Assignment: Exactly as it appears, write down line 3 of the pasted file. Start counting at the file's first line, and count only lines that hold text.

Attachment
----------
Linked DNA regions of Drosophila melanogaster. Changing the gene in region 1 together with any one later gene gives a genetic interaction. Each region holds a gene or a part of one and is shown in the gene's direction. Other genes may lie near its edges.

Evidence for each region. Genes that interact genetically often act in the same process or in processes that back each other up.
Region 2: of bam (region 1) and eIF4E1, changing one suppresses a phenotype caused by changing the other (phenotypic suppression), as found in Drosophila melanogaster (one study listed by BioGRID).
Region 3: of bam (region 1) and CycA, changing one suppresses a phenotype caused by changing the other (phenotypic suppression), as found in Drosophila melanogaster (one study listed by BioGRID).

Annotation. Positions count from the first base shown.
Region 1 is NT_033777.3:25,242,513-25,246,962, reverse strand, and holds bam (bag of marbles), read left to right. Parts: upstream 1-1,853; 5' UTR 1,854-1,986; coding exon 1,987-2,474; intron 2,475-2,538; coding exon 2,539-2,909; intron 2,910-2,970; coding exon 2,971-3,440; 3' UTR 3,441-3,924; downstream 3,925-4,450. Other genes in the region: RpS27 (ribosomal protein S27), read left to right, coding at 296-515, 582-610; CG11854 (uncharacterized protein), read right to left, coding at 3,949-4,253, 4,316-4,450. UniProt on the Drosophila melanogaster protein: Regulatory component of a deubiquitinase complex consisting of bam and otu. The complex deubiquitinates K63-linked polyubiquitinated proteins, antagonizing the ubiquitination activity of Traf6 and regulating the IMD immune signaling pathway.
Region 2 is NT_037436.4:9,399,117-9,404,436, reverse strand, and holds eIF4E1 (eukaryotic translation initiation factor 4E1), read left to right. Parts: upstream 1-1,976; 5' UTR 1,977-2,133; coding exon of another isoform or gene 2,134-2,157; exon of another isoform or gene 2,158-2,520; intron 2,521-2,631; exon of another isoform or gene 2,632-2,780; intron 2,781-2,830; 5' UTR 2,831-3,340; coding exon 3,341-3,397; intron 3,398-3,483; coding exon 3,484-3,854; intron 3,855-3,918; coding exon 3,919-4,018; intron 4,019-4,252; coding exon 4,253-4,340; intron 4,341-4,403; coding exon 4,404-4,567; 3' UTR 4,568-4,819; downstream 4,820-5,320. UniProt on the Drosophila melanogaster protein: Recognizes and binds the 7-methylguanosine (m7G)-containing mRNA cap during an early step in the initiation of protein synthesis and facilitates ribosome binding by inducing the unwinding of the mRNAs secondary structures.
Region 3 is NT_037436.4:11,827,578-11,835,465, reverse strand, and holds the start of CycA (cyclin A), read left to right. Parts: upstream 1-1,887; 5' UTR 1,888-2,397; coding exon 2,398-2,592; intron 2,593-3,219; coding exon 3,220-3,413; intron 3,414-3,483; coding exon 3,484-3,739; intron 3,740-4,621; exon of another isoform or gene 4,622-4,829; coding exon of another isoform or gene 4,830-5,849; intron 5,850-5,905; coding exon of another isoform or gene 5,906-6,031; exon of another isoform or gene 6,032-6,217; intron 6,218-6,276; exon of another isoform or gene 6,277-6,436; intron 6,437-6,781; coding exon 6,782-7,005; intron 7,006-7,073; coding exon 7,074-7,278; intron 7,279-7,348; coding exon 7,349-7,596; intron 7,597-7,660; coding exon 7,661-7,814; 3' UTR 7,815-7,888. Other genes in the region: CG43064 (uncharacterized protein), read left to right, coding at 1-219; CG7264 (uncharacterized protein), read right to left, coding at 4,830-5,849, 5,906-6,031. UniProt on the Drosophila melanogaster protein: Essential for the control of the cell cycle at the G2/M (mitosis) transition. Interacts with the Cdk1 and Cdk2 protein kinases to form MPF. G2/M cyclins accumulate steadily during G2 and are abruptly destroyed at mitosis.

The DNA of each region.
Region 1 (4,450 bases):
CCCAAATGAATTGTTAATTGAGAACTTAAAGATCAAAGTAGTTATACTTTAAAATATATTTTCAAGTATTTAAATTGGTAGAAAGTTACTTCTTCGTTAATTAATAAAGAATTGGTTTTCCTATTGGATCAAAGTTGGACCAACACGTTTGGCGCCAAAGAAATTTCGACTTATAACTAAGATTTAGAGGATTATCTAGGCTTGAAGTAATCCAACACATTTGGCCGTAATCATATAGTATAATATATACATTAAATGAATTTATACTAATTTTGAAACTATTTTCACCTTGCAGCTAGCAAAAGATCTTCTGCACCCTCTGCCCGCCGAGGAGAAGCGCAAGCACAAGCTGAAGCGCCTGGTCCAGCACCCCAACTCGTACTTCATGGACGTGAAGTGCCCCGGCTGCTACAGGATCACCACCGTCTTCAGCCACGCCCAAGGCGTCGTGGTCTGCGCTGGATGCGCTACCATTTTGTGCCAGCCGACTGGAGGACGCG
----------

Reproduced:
Region 2: of bam (region 1) and eIF4E1, changing one suppresses a phenotype caused by changing the other (phenotypic suppression), as found in Drosophila melanogaster (one study listed by BioGRID).